Peripheral Nerve Regeneration Using a Keratin-Based Scaffold

Long-Term Functional and Histological Outcomes in a Mouse Model

Peter J. Apel, Jeffrey P. Garrett, Paulina Sierpinski, Jianjun Ma, Anthony Atala, Thomas L. Smith, L. Andrew Koman, Mark E. Van Dyke

Research output: Contribution to journalArticle

99 Citations (Scopus)

Abstract

Purpose: The management of peripheral nerve injuries with segmental defects is a challenge to both patient and surgeon. Repairs under tension have a poor prognosis; sensory nerve allografts have donor site morbidity and suboptimal motor recovery, but remain the gold standard. The development of conduit-based repair strategies has evolved and these are promising for sensory nerves and short defects; however, no conduit filler is clinically available that improves motor recovery equivalent to sensory autografts. In this study, motor recovery using keratin-based hydrogel filler was compared with that for sensory nerve autografts and empty conduits. Methods: Fifty-four mice were randomized into 3 treatment groups: empty conduit, sural nerve autograft, and keratin hydrogel-filled conduit. Animals were followed for 6 weeks, 3 months, and 6 months. Outcomes included compound motor action potential (CMAP), nerve area, myelinated axon number and density, and myelinated axon diameter. Results: Neuromuscular recovery with keratin was greater than with empty conduits in most outcome measures. Nerves that regenerated through the keratin hydrogel had lower conduction delays, greater amplitudes, more myelinated axons, and larger axons than nerves that regenerated through empty conduits. Sensory nerve autografts and keratin hydrogel were statistically equivalent in CMAP measurements at 6 months. Moreover, keratin-filled conduits demonstrated greater axon density and larger average axon diameter than both empty conduits and autograft at 6 months. Conclusions: In a mouse tibial nerve model, keratin hydrogels significantly improved electrophysiological recovery, compared with empty conduits and sensory nerve autografts, at an early time point of regeneration. Keratin hydrogels also produce long-term electrical and histological results superior to empty conduits and equivalent to sensory nerve autografts.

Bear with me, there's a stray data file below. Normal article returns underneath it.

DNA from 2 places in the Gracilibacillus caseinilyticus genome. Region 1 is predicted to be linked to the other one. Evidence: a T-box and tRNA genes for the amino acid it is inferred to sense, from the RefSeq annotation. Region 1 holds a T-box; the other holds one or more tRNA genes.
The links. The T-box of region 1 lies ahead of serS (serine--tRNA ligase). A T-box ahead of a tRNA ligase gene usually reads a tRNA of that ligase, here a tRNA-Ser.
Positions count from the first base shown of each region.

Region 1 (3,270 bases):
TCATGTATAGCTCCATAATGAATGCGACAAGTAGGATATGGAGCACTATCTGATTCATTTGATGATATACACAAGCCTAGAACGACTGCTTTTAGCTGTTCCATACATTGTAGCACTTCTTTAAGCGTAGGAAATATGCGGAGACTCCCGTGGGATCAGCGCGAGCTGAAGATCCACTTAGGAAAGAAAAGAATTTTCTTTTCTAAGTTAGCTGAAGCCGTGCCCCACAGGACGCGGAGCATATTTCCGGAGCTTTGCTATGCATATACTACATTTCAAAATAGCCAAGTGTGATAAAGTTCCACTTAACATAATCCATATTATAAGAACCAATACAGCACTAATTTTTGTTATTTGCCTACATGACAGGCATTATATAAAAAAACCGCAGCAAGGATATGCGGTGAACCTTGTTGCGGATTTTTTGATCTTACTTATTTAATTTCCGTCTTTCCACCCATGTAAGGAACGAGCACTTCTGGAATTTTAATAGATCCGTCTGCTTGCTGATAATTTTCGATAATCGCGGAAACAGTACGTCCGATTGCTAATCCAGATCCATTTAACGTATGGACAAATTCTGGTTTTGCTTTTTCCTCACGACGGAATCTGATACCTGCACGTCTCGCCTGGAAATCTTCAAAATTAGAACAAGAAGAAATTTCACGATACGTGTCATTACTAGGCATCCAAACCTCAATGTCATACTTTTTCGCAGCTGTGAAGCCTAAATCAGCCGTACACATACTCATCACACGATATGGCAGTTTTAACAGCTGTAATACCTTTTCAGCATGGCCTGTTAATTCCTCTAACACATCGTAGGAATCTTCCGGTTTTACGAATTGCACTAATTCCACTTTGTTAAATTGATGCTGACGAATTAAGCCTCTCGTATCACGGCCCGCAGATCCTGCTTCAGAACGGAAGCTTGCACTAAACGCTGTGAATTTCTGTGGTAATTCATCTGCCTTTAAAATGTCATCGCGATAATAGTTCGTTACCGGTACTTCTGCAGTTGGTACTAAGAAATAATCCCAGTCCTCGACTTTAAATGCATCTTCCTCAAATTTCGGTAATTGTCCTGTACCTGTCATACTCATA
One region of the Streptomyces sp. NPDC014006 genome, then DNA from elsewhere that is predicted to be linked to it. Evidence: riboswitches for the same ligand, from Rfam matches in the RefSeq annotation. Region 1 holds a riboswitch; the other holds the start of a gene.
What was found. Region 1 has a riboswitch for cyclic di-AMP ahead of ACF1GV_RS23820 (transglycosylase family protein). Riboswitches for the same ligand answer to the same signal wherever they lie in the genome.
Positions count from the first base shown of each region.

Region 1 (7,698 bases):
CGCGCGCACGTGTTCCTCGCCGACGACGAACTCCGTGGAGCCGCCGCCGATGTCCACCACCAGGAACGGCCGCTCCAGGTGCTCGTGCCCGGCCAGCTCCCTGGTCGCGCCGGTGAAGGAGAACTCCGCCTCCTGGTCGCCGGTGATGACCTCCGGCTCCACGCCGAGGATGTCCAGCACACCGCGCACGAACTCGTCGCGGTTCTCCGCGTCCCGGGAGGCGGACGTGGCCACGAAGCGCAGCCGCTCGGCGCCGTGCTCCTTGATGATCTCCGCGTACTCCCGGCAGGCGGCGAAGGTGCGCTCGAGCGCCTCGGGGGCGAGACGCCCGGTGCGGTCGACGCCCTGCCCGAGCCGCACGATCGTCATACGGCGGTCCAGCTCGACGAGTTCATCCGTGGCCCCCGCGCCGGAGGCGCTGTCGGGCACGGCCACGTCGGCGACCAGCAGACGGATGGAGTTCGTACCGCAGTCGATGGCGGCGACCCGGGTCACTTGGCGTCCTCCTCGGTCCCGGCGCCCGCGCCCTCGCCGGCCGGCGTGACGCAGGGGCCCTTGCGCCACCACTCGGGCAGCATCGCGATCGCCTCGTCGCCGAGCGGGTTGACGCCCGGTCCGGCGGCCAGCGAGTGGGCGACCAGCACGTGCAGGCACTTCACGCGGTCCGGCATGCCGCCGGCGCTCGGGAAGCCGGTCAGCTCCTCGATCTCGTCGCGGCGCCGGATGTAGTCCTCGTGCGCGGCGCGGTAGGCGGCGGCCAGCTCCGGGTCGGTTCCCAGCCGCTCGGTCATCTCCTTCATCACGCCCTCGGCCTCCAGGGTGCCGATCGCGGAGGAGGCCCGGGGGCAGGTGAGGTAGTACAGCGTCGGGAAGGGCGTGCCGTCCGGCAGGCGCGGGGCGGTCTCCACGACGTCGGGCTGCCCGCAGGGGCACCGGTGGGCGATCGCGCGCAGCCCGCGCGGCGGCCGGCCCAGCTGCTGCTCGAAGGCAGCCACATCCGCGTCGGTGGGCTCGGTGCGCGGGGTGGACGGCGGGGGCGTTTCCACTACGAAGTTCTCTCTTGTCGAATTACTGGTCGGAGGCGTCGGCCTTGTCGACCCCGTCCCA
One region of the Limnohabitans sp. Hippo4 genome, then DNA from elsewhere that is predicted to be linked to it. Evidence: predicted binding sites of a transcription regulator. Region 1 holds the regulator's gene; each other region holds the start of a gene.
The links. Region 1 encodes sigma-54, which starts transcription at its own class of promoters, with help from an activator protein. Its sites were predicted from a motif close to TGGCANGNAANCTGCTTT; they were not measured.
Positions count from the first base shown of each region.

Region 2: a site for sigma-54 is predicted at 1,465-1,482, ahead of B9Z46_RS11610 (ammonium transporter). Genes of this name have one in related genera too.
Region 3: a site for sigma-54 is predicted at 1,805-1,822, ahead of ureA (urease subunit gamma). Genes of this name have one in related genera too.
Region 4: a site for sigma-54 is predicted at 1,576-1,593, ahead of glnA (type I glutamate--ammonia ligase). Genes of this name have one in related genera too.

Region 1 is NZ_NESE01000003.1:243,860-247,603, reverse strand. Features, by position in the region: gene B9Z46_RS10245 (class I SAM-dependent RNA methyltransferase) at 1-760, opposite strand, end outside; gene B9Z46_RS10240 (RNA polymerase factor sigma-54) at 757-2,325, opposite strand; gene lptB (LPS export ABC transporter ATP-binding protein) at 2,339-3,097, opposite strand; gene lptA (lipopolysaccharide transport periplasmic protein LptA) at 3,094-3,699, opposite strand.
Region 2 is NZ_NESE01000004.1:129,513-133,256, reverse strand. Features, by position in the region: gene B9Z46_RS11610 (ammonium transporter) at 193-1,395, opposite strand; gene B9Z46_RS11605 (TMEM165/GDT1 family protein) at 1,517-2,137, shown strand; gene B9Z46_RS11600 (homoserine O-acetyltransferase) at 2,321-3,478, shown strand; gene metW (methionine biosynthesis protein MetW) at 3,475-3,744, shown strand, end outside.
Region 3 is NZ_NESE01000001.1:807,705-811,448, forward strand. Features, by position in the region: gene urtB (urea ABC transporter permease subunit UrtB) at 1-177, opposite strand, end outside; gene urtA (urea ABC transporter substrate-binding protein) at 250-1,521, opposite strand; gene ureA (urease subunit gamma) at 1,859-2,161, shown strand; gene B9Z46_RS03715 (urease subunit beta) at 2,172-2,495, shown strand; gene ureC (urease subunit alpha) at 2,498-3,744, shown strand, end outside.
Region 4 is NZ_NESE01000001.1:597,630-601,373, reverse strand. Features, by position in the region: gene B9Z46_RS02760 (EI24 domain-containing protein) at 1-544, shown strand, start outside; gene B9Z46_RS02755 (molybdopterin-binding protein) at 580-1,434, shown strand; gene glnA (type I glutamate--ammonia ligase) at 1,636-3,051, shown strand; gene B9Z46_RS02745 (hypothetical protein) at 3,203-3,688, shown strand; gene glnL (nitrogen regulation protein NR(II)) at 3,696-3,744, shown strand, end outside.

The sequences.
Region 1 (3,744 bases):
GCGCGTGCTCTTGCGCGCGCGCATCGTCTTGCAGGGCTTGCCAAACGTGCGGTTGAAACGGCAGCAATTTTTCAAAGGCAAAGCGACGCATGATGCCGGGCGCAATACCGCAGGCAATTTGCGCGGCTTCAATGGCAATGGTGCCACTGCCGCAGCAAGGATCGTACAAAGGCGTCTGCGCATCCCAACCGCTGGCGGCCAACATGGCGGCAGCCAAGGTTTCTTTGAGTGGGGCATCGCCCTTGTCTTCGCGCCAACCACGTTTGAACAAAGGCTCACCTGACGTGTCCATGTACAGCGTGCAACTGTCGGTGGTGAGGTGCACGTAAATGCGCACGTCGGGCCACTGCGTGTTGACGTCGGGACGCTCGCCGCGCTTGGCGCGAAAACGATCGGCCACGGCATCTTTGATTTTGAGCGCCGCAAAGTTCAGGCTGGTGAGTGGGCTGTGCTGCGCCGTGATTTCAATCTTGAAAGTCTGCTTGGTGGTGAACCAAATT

Original languageEnglish
Pages (from-to)1541-1547
Number of pages7
JournalJournal of Hand Surgery
Volume33
Issue number9
DOIs
StatePublished - Nov 1 2008
Externally publishedYes

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Nerve Regeneration
Keratins
Peripheral Nerves
Autografts
Axons
Hydrogel
Hydrogels
Action Potentials
Peripheral Nerve Injuries
Tibial Nerve
Sural Nerve
Allografts
Regeneration
Outcome Assessment (Health Care)
Tissue Donors
Morbidity

Keywords

  • Hydrogel
  • keratin
  • mouse model
  • nerve regeneration
  • scaffold
  • tibia

ASJC Scopus subject areas

  • Orthopedics and Sports Medicine
  • Surgery

Cite this

Apel, P. J., Garrett, J. P., Sierpinski, P., Ma, J., Atala, A., Smith, T. L., ... Van Dyke, M. E. (2008). Peripheral Nerve Regeneration Using a Keratin-Based Scaffold: Long-Term Functional and Histological Outcomes in a Mouse Model. Journal of Hand Surgery, 33(9), 1541-1547. https://doi.org/10.1016/j.jhsa.2008.05.034